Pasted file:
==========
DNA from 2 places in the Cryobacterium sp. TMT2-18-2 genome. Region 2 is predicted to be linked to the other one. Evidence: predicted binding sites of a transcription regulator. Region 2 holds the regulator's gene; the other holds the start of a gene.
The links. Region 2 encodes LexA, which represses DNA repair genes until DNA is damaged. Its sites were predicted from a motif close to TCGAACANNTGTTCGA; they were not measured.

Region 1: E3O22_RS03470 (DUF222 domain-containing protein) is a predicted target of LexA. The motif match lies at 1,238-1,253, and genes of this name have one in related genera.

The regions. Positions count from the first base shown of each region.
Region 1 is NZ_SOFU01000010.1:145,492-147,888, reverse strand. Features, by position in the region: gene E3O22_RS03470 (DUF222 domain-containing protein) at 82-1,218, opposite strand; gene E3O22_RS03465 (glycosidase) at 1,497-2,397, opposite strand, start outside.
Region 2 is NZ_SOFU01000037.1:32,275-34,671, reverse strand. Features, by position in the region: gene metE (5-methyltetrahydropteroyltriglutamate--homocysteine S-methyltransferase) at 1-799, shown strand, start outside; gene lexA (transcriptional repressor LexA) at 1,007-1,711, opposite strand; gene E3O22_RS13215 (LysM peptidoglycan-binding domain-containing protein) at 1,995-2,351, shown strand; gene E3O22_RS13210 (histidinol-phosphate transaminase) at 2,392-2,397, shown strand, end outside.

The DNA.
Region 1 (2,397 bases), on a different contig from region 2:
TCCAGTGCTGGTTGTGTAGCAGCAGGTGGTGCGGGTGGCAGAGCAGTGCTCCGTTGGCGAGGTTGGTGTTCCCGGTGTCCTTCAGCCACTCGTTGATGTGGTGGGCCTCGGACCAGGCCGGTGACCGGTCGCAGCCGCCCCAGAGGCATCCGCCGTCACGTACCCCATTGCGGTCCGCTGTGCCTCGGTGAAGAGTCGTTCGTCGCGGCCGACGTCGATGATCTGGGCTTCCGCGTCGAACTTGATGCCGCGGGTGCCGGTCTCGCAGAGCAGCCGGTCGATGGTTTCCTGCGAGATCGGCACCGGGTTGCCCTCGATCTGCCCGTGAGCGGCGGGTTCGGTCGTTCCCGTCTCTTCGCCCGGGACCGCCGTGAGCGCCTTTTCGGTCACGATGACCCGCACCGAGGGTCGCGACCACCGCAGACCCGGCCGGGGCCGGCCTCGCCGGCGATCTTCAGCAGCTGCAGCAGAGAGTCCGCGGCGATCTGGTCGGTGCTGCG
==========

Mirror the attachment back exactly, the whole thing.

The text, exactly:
DNA from 2 places in the Cryobacterium sp. TMT2-18-2 genome. Region 2 is predicted to be linked to the other one. Evidence: predicted binding sites of a transcription regulator. Region 2 holds the regulator's gene; the other holds the start of a gene.
The links. Region 2 encodes LexA, which represses DNA repair genes until DNA is damaged. Its sites were predicted from a motif close to TCGAACANNTGTTCGA; they were not measured.

Region 1: E3O22_RS03470 (DUF222 domain-containing protein) is a predicted target of LexA. The motif match lies at 1,238-1,253, and genes of this name have one in related genera.

The regions. Positions count from the first base shown of each region.
Region 1 is NZ_SOFU01000010.1:145,492-147,888, reverse strand. Features, by position in the region: gene E3O22_RS03470 (DUF222 domain-containing protein) at 82-1,218, opposite strand; gene E3O22_RS03465 (glycosidase) at 1,497-2,397, opposite strand, start outside.
Region 2 is NZ_SOFU01000037.1:32,275-34,671, reverse strand. Features, by position in the region: gene metE (5-methyltetrahydropteroyltriglutamate--homocysteine S-methyltransferase) at 1-799, shown strand, start outside; gene lexA (transcriptional repressor LexA) at 1,007-1,711, opposite strand; gene E3O22_RS13215 (LysM peptidoglycan-binding domain-containing protein) at 1,995-2,351, shown strand; gene E3O22_RS13210 (histidinol-phosphate transaminase) at 2,392-2,397, shown strand, end outside.

The DNA.
Region 1 (2,397 bases), on a different contig from region 2:
TCCAGTGCTGGTTGTGTAGCAGCAGGTGGTGCGGGTGGCAGAGCAGTGCTCCGTTGGCGAGGTTGGTGTTCCCGGTGTCCTTCAGCCACTCGTTGATGTGGTGGGCCTCGGACCAGGCCGGTGACCGGTCGCAGCCGCCCCAGAGGCATCCGCCGTCACGTACCCCATTGCGGTCCGCTGTGCCTCGGTGAAGAGTCGTTCGTCGCGGCCGACGTCGATGATCTGGGCTTCCGCGTCGAACTTGATGCCGCGGGTGCCGGTCTCGCAGAGCAGCCGGTCGATGGTTTCCTGCGAGATCGGCACCGGGTTGCCCTCGATCTGCCCGTGAGCGGCGGGTTCGGTCGTTCCCGTCTCTTCGCCCGGGACCGCCGTGAGCGCCTTTTCGGTCACGATGACCCGCACCGAGGGTCGCGACCACCGCAGACCCGGCCGGGGCCGGCCTCGCCGGCGATCTTCAGCAGCTGCAGCAGAGAGTCCGCGGCGATCTGGTCGGTGCTGCG